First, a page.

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The Trial [1-12-20]

Updated: May 12, 2020

January 12, 2020

"The Trial"

Beginning in John 18, we have the arrest, trial, crucifixion, burial, and resurrection of Jesus Christ. The last four chapters of John cover a lot of events that happened over a short amount of time. Chapters 1 - 17 cover almost three full years of Jesus' life and ministry, while 18 - 21 cover only a few days. We can see what's of utmost importance to John.

The great thing for followers of Jesus Christ is you don't have to celebrate Easter once a year. Like the old song proclaims, "Every Morning is Easter Morning." The resurrection is a yearlong celebration for us. It could be July. It could be January. We celebrate the resurrection. We celebrate it every day because Jesus is real in our lives. This is not a made-up story of something that happened a long time ago. This is a real story about something that happened and its truth continues to play out in people's lives. It's about what God wants to do in your life today. With as much clarity as imperfect people can muster, we're going to look at what happened in the last few hours of Jesus' life.

As we move into these last few hours of Jesus' earthly life, we're going to see some great truths about God's love for you and some great things God wants to do in your life.

In these final chapters, John doesn't tell us everything that happened. Since John was the last gospel written, he knows Matthew, Mark, and Luke have covered a lot of ground and people have already read and studied them. So John brings in a few things they didn't write about. Everything in these chapters shouts who Jesus is and why he was born. He was born to be arrested and put on trial and die on a cross.

So today, as we take a look at what Jesus went through before he went to the cross, we're going to do a lot of contrasting. John is going to draw a clear contrast between who Jesus is and who everyone else is. In the end,

we'll see who Jesus is even in the most difficult of times.

In contrast, we're going to see people at their worse. But the good news is…and God's Word is always good news…the good news is it's countered with the very best of what God can do. God takes our worse and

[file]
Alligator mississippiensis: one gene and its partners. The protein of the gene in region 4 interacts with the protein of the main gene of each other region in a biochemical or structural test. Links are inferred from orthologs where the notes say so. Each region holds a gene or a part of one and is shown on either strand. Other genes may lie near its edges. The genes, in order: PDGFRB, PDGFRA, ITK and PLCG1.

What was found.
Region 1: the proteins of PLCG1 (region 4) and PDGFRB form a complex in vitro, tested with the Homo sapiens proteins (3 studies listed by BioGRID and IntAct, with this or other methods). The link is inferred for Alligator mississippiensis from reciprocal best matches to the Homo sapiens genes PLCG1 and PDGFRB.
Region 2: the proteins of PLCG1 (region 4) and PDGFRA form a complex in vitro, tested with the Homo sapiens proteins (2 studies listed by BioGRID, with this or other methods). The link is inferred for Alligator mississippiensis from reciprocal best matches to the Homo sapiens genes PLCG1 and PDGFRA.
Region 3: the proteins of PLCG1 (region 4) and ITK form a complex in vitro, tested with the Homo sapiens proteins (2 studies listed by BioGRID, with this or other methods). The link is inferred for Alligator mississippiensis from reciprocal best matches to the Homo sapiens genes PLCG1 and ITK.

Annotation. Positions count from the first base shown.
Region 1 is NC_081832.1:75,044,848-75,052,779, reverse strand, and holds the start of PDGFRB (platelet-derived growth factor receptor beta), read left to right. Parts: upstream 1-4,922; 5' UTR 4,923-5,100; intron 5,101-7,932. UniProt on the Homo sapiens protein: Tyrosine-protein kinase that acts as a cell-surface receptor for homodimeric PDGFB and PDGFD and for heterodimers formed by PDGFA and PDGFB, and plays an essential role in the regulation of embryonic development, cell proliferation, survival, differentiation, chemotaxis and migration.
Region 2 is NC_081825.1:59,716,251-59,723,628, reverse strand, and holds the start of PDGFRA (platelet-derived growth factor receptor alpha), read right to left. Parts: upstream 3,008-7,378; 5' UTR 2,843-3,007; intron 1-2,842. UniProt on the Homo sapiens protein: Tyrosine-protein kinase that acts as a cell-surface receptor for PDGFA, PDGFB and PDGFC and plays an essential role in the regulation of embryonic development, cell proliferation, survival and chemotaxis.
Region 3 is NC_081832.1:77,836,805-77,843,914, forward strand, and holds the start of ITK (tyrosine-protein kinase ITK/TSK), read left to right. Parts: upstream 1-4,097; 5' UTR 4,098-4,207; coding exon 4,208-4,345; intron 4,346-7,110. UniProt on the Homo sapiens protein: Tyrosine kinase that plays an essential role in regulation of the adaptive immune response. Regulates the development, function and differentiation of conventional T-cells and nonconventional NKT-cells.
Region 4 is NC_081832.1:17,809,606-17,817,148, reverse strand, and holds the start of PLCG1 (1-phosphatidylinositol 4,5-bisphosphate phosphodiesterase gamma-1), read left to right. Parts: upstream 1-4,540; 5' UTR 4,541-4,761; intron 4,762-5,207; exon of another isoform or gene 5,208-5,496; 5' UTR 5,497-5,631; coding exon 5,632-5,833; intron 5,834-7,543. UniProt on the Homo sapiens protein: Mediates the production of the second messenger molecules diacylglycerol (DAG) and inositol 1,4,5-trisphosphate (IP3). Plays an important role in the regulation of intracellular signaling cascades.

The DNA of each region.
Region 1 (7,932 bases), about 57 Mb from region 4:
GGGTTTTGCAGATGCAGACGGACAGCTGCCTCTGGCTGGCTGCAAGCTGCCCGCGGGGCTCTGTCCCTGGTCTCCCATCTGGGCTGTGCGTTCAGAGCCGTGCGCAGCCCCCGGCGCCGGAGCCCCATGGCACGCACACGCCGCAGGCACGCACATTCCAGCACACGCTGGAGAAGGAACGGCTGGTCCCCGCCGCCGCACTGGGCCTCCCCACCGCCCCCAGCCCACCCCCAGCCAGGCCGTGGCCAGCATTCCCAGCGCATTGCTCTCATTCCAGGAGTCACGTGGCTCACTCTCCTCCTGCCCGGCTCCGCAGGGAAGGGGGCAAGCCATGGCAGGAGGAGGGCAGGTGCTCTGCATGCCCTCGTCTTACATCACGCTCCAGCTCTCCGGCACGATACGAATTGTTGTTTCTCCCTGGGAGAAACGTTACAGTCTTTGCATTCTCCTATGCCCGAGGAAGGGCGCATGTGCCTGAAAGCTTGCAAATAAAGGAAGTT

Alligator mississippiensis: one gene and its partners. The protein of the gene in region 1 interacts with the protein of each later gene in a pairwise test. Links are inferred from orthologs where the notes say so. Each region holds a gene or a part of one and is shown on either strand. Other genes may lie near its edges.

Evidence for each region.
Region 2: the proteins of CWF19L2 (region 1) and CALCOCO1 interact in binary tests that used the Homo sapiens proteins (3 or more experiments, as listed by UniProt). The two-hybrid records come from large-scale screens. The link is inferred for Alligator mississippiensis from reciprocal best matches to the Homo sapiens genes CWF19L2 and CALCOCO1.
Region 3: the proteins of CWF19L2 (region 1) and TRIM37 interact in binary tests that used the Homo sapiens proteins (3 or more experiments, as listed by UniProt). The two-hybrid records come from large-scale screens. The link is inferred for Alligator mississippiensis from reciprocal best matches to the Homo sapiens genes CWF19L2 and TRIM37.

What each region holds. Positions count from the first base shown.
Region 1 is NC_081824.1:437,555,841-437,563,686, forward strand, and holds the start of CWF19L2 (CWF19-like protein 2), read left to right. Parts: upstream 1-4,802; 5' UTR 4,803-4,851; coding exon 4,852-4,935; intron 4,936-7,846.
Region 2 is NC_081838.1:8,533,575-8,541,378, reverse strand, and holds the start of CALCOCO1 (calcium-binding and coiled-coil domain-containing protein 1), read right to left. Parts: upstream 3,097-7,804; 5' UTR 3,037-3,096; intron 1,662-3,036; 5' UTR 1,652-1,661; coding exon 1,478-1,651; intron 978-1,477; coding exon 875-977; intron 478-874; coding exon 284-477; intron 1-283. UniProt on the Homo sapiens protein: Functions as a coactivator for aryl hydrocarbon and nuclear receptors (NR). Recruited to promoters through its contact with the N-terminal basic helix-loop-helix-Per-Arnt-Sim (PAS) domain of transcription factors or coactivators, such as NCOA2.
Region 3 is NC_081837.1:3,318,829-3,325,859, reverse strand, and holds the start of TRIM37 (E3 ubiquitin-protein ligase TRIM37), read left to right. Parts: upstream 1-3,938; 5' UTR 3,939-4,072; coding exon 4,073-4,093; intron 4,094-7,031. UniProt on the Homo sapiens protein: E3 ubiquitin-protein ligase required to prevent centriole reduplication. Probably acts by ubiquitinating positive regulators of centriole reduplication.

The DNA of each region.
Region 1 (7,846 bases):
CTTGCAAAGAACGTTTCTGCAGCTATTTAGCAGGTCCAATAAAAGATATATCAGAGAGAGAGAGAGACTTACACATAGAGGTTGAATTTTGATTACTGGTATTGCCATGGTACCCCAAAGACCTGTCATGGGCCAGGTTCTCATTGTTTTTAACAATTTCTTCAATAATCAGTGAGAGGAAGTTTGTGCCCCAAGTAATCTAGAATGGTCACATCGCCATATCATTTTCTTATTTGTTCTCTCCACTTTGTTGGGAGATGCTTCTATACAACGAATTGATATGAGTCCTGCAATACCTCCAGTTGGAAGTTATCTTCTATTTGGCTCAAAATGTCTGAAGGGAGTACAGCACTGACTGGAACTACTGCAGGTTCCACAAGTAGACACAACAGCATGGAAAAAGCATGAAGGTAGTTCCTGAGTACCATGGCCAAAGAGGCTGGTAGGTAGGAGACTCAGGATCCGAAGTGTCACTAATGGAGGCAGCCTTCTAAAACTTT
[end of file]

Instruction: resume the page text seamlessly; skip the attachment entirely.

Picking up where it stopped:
transforms it into His very best. Only God can do that.

We begin with Jesus in the Garden of Gethsemane. John 18:1 says:

When he had finished praying, Jesus left with his disciples and crossed the Kidron Valley. On the other side there was a garden, and he and his disciples went into it.

John sets the scene for us. He gives us the physical context, which is going to be important to what we understand. John always draws these pictures for us. He wants to remind us that these things happened in history; they're not simply a story; they are anchored in historical settings.

Here's an interesting translation point. In many versions of John 18:1, there's a word in the original Greek text, "cheimarrou," that isn't even translated at all. It literally means "winter stream." Many translations, including the one I use, simply render it Kidron Valley. "Young's Literal Translation" gives the full meaning this way:

These things having said, Jesus went forth with his disciples beyond the brook of Kidron, where was a garden, into which he entered, himself and his disciples.

As we will see, it's important to know that a brook flows through this place. Remember that.

So, Jesus and his disciples were in Gethsemane. Gethsemane means "olive press." This was a place where olives are pressed and pressured so olive oil would come out. Jesus was going to be pressured and pressed in this garden moment. It was most likely a privately owned garden, by a wealthy citizen of Jerusalem. All the gardens on the outskirts of Jerusalem were owned by wealthy people. You couldn't have a garden inside the sacred city itself because laws forbade using fertilizer or manure of any kind. So wealthy people had gardens outside the city, where they could go and relax. We don't know who owned it, but it was where Jesus went during his greatest hour of need. It's funny how sometimes we don't know the names of the most significant people during some of the most significant